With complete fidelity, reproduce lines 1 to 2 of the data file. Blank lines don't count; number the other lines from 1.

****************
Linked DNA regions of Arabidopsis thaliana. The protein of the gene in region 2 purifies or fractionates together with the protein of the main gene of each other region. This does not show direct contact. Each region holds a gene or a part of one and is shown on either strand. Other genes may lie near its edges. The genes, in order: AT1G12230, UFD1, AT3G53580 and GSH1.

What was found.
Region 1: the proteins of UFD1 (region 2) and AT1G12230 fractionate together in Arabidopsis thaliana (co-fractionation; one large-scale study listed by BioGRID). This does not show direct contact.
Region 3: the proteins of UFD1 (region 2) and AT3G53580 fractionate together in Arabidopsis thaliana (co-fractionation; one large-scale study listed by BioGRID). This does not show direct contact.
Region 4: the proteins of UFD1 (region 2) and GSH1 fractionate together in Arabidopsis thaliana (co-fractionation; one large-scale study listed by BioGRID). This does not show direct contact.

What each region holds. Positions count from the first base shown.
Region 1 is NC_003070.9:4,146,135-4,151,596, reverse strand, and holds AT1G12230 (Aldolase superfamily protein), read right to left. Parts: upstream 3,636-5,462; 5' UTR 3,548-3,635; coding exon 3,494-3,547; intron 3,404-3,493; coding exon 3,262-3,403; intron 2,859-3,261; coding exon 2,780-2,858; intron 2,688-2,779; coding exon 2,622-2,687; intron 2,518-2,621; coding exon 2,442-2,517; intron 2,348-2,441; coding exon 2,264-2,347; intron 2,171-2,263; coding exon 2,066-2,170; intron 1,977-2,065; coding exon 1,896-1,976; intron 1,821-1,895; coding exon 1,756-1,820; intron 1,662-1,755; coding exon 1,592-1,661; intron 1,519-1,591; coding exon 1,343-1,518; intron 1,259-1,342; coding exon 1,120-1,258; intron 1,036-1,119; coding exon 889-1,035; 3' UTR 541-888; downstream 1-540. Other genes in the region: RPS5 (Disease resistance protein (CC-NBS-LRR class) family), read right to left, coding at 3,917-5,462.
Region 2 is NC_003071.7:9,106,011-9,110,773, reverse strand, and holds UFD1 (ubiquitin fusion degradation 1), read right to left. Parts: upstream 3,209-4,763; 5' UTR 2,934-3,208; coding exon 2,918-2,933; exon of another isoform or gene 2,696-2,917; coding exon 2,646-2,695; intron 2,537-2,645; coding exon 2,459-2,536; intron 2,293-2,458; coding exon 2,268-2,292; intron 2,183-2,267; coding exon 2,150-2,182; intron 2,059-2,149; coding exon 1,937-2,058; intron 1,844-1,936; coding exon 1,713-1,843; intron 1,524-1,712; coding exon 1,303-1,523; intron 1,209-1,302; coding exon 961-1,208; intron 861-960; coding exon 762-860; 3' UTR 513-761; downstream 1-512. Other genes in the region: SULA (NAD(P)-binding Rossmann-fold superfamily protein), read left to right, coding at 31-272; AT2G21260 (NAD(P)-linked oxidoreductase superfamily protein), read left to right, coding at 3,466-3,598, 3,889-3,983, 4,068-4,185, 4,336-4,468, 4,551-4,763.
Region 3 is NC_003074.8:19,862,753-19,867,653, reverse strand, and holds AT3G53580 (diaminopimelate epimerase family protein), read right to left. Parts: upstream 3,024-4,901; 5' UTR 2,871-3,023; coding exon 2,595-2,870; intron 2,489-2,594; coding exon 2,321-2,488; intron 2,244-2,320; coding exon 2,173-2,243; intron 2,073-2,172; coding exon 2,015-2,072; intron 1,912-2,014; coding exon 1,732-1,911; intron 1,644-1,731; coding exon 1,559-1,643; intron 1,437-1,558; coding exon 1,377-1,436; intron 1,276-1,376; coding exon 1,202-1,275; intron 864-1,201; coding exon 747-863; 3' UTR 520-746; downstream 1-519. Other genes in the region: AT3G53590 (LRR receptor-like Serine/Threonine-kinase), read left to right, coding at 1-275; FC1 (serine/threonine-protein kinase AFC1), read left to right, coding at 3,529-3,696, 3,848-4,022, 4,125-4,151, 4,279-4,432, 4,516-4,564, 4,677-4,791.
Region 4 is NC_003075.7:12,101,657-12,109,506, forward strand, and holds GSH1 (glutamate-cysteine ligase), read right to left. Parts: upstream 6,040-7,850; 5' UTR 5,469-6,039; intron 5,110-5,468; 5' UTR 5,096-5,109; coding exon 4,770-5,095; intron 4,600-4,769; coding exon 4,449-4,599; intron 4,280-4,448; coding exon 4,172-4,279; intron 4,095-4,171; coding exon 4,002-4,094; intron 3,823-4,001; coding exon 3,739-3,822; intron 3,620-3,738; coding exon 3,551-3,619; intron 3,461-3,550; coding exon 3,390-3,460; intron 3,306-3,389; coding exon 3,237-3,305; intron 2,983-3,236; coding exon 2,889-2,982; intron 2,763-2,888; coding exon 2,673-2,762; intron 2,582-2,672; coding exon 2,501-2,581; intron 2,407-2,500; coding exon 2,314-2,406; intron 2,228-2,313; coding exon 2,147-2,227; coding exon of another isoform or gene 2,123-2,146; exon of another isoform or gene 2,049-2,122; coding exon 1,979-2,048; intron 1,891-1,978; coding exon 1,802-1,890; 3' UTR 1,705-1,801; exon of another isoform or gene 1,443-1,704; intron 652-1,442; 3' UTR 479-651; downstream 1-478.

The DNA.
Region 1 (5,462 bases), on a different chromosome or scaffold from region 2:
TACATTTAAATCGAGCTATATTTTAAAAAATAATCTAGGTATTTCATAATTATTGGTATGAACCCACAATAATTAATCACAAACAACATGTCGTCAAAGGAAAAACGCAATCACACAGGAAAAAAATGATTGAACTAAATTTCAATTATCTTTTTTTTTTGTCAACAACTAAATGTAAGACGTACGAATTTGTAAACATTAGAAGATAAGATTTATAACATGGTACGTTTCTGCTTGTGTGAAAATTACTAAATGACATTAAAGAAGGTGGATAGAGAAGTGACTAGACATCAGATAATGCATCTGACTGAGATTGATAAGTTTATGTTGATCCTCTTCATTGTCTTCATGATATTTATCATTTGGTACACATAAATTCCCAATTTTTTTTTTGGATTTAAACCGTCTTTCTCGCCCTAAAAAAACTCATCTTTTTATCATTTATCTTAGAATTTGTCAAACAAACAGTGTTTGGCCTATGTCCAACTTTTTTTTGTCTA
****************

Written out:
Linked DNA regions of Arabidopsis thaliana. The protein of the gene in region 2 purifies or fractionates together with the protein of the main gene of each other region. This does not show direct contact. Each region holds a gene or a part of one and is shown on either strand. Other genes may lie near its edges. The genes, in order: AT1G12230, UFD1, AT3G53580 and GSH1.

What was found.